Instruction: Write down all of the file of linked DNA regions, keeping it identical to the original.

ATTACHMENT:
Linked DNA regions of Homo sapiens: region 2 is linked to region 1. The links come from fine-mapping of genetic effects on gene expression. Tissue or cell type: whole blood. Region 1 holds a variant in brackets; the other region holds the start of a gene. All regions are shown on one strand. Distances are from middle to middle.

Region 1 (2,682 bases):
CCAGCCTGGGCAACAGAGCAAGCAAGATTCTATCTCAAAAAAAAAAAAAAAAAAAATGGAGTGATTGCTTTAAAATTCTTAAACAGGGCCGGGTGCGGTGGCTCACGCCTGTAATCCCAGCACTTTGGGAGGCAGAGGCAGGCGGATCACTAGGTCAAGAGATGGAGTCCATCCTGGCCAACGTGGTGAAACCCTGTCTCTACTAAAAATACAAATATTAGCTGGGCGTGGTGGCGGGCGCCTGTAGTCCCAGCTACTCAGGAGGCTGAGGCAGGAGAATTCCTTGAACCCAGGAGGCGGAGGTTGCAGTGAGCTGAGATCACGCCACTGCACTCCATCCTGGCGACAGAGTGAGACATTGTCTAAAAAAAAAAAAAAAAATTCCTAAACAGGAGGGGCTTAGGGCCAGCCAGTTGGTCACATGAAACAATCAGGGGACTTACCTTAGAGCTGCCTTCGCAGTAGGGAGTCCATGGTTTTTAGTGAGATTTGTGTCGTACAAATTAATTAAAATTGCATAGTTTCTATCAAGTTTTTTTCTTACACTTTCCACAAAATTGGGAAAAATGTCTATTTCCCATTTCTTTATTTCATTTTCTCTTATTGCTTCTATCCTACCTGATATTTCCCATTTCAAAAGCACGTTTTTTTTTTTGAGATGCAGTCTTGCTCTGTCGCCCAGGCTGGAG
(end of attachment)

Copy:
Linked DNA regions of Homo sapiens: region 2 is linked to region 1. The links come from fine-mapping of genetic effects on gene expression. Tissue or cell type: whole blood. Region 1 holds a variant in brackets; the other region holds the start of a gene. All regions are shown on one strand. Distances are from middle to middle.

Region 1 (2,682 bases):
CCAGCCTGGGCAACAGAGCAAGCAAGATTCTATCTCAAAAAAAAAAAAAAAAAAAATGGAGTGATTGCTTTAAAATTCTTAAACAGGGCCGGGTGCGGTGGCTCACGCCTGTAATCCCAGCACTTTGGGAGGCAGAGGCAGGCGGATCACTAGGTCAAGAGATGGAGTCCATCCTGGCCAACGTGGTGAAACCCTGTCTCTACTAAAAATACAAATATTAGCTGGGCGTGGTGGCGGGCGCCTGTAGTCCCAGCTACTCAGGAGGCTGAGGCAGGAGAATTCCTTGAACCCAGGAGGCGGAGGTTGCAGTGAGCTGAGATCACGCCACTGCACTCCATCCTGGCGACAGAGTGAGACATTGTCTAAAAAAAAAAAAAAAAATTCCTAAACAGGAGGGGCTTAGGGCCAGCCAGTTGGTCACATGAAACAATCAGGGGACTTACCTTAGAGCTGCCTTCGCAGTAGGGAGTCCATGGTTTTTAGTGAGATTTGTGTCGTACAAATTAATTAAAATTGCATAGTTTCTATCAAGTTTTTTTCTTACACTTTCCACAAAATTGGGAAAAATGTCTATTTCCCATTTCTTTATTTCATTTTCTCTTATTGCTTCTATCCTACCTGATATTTCCCATTTCAAAAGCACGTTTTTTTTTTTGAGATGCAGTCTTGCTCTGTCGCCCAGGCTGGAG